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Among other things, so-called exoskeletons - supporting devices for the body that are intended to simplify bending, lifting and stretching - have been on display at the trade fair in Munich since yesterday.

BILD tests the helper skeleton. One model is manufactured by the Dutch company "Skelex". It is supposed to relieve the shoulders during overhead work. Fact: When screwing on a simulated car floor, the hand and cordless screwdriver are noticeably pressed upward by a spring during lifting - purely mechanically.

Company founder Gaurav Genani (36): "In the car industry, mechanics make this movement up to 15 times per minute - with exoskeletons, it's much easier." Cost per device: 3500 euros. The result: fewer shoulder and back problems.

For companies, however, the investment pays off, says Urs Schneider (51), head of the Exoskeleton Association Europe: "A study from the U.S. has shown that exoskeletons make employees sick significantly less often. Companies save costs this way."

In plants of Hyundai and Toyota, the skeletons are therefore already mandatory worldwide, for example for overhead activities. Many other companies could follow suit. Schneider: "Workers can do their jobs longer this way, are happier, less stressed, and sick less often."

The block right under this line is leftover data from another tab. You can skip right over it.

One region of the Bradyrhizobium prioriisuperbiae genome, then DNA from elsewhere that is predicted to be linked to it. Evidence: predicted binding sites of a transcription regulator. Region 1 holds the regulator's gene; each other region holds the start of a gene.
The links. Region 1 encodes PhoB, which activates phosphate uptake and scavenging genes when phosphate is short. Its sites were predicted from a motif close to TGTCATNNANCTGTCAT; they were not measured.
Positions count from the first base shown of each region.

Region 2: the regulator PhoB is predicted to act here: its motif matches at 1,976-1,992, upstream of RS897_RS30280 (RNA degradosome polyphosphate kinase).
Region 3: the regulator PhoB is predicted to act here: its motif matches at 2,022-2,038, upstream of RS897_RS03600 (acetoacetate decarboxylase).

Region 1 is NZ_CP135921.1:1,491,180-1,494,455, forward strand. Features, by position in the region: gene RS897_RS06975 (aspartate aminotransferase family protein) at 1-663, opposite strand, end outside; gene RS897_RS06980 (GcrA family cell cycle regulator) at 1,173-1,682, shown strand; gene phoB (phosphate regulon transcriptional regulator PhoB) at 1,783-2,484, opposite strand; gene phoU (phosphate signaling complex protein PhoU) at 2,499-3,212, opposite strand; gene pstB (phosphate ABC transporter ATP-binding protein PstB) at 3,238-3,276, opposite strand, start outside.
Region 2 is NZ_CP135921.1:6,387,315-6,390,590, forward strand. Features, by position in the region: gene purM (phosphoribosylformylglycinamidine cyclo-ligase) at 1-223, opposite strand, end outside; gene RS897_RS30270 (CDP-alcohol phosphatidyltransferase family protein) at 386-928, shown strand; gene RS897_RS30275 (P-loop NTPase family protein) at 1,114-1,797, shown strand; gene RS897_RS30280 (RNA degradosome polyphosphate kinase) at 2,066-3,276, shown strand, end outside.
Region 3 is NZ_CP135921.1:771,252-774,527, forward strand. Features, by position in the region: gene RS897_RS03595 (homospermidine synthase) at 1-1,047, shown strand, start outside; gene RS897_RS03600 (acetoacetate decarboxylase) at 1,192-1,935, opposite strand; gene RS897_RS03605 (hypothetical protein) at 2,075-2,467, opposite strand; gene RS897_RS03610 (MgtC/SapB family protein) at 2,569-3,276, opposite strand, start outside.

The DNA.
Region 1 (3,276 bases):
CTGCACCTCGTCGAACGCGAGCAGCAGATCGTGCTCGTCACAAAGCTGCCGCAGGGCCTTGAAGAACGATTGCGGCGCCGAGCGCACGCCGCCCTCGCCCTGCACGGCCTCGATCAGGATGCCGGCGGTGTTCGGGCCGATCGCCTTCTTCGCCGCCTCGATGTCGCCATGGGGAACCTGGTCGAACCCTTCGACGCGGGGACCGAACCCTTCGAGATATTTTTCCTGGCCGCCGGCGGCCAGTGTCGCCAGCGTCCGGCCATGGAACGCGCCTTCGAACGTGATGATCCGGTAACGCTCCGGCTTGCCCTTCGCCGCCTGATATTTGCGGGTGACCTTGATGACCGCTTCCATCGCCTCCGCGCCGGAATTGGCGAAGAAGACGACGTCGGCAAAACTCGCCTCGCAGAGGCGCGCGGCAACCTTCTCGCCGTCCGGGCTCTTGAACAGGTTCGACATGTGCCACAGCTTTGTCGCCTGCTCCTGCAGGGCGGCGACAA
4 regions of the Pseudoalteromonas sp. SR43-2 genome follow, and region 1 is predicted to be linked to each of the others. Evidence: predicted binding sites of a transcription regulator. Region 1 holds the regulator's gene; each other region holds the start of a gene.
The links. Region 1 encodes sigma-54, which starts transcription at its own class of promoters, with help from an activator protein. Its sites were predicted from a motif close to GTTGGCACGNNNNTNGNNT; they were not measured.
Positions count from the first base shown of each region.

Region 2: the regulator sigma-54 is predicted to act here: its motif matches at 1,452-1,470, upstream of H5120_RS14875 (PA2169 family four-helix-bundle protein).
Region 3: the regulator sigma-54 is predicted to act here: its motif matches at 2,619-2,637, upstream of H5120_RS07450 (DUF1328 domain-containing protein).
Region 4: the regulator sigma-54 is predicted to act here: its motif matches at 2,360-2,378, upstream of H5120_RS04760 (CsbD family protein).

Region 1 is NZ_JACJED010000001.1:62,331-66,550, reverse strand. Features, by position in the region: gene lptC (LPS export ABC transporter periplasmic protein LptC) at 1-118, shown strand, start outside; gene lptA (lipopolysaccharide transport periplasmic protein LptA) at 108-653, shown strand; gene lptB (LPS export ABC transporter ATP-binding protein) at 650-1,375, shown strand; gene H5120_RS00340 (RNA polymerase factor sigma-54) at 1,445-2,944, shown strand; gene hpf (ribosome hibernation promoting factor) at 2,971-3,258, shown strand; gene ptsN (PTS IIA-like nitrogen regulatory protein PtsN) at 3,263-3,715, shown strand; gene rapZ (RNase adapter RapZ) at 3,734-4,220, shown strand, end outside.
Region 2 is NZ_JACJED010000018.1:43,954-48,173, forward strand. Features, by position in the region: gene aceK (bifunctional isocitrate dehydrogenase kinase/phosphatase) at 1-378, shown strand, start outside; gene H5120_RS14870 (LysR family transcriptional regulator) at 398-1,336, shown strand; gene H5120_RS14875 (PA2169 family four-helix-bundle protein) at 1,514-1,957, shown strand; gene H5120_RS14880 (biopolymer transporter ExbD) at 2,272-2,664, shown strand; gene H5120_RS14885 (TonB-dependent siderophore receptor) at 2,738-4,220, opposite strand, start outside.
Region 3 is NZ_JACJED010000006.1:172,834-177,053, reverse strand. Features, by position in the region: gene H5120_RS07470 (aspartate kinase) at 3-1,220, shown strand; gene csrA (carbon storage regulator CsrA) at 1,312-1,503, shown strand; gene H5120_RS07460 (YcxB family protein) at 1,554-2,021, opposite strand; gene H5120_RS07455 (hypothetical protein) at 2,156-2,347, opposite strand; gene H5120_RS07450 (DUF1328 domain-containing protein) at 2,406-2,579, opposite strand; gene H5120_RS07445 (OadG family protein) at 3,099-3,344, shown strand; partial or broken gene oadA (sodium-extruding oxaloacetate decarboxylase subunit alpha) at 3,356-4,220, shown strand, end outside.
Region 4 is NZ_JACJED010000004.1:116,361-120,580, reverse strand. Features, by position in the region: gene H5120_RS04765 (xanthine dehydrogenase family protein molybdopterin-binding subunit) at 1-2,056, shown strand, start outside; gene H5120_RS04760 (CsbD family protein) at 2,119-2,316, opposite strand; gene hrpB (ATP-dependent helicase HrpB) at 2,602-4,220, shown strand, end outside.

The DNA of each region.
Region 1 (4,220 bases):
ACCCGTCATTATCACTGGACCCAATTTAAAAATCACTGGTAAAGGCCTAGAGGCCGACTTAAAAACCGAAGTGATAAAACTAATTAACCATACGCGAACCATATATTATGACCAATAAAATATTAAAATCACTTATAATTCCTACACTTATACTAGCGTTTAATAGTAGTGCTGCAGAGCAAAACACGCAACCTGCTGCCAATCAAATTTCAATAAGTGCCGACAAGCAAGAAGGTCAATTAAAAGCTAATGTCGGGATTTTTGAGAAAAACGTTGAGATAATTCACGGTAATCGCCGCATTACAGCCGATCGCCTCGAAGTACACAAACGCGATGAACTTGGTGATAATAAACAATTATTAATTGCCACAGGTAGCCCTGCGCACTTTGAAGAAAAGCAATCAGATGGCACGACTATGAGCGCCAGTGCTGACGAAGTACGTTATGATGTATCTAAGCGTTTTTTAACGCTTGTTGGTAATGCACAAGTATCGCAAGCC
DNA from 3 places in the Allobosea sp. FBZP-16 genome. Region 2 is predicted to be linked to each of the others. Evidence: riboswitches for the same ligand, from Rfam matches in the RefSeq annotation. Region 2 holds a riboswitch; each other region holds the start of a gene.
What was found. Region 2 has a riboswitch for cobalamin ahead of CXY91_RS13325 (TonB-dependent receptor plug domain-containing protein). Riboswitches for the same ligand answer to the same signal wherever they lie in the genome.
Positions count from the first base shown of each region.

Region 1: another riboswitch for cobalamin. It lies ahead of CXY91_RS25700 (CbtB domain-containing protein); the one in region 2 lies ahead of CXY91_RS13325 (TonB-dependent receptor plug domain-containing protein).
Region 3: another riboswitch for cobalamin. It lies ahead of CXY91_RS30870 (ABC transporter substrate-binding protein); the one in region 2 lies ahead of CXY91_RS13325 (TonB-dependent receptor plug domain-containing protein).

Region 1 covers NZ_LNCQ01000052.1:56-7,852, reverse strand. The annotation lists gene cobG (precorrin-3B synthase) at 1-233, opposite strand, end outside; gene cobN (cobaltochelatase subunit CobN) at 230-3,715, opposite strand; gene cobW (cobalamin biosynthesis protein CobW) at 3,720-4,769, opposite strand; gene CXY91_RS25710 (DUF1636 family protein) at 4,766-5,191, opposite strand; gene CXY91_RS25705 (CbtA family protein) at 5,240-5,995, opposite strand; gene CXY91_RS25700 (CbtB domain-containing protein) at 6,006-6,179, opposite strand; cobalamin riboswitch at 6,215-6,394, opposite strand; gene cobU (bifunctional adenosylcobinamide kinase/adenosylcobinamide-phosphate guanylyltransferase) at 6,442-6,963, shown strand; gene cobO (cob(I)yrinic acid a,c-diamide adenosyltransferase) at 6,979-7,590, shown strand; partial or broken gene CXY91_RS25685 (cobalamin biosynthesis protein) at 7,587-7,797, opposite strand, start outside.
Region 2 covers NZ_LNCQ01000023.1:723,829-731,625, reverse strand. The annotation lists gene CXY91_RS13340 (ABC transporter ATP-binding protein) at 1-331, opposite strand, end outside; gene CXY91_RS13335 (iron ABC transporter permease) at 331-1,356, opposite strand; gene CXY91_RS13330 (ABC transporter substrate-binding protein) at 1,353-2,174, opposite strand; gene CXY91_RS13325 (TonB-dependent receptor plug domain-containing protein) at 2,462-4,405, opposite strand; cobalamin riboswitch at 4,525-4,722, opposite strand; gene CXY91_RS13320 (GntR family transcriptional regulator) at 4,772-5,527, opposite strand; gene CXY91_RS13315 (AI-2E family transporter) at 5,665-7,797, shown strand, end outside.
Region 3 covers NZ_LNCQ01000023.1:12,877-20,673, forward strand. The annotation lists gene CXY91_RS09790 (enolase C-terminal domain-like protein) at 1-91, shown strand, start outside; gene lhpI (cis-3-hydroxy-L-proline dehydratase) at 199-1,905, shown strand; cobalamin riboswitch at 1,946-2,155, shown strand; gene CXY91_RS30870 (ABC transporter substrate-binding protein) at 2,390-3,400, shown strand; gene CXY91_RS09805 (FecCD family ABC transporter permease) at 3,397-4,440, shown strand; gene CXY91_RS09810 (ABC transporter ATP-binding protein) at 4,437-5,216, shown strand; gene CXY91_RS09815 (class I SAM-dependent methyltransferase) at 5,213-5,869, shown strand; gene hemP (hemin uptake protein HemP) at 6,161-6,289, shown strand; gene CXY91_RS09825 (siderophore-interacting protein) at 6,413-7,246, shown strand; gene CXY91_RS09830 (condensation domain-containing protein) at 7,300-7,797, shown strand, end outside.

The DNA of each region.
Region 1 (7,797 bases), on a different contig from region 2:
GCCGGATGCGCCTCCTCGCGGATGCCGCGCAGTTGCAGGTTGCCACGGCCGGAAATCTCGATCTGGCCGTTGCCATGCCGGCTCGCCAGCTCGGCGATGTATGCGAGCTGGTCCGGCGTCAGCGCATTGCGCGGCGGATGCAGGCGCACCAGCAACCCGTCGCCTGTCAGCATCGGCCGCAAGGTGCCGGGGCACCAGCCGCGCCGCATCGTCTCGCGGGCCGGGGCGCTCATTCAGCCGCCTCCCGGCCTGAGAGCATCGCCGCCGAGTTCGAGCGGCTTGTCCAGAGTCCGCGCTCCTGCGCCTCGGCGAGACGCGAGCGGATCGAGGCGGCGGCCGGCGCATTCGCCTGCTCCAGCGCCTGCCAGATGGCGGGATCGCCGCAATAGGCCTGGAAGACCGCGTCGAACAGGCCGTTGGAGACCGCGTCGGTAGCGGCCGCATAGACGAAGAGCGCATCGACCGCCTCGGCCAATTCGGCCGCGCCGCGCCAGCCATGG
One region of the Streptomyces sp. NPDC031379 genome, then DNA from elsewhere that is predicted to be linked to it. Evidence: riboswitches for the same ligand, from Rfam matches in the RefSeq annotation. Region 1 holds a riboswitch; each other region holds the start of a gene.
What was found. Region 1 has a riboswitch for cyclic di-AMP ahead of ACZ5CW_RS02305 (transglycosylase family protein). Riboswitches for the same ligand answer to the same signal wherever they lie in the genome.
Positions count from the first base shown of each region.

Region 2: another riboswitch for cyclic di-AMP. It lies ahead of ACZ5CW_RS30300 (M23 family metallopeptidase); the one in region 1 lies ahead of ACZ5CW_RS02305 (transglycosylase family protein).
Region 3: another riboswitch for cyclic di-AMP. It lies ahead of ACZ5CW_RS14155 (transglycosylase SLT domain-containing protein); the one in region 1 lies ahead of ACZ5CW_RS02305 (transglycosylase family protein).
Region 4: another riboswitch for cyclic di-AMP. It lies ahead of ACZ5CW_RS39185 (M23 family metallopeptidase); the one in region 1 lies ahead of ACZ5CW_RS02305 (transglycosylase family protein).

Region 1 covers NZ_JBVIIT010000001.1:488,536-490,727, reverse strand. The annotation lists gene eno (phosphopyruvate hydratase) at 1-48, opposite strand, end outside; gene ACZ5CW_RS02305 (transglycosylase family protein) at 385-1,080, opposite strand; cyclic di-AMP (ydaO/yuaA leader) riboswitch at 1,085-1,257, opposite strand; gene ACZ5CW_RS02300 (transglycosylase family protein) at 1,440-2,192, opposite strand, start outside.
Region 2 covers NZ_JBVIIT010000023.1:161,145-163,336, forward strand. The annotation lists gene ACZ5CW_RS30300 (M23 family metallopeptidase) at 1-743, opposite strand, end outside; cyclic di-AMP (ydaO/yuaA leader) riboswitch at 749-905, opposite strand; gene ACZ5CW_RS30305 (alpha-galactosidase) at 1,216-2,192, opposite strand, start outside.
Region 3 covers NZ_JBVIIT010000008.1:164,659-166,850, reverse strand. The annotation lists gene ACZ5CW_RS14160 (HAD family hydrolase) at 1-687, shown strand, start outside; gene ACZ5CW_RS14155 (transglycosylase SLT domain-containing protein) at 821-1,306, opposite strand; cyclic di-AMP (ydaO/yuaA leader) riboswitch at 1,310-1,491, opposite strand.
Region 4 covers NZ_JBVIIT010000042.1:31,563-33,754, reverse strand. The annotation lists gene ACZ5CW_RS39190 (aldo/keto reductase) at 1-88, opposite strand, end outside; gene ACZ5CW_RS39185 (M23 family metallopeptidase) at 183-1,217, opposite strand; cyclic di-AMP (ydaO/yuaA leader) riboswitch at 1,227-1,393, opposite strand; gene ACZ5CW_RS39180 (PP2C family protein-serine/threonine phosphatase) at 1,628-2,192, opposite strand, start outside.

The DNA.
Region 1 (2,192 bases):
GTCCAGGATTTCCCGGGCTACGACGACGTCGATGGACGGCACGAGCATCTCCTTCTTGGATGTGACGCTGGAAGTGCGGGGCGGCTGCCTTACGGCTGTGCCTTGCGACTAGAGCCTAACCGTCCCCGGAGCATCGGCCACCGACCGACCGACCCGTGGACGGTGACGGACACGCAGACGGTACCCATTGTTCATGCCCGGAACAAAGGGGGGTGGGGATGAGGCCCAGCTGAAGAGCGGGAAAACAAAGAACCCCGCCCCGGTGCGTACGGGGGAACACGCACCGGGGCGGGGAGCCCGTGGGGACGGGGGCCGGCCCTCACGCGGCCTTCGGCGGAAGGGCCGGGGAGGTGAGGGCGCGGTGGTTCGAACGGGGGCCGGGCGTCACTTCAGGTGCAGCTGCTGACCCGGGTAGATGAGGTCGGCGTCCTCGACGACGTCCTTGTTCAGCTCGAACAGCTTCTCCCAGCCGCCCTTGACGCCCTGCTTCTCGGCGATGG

In this way, the use of exoskeletons can also help combat the shortage of skilled workers. The helper skeletons have been used particularly successfully in welding, says Schneider: "We were able to show on more than forty welders that the activity is significantly less strenuous for them and that the weld seam is clearly better at the same time."

It could be the beginning of a small revolution in the labor market. Company boss Genani hopes that the exoskeletons "will be standard in European companies in two to three years." In Europe alone, they could make the daily lives of nine million workers in industry, the skilled trades or construction significantly easier, says Genani.

Source: Exoskeletons support workers: This thing keeps my back free | Regional | (17.10.2022)

Tom Illauer

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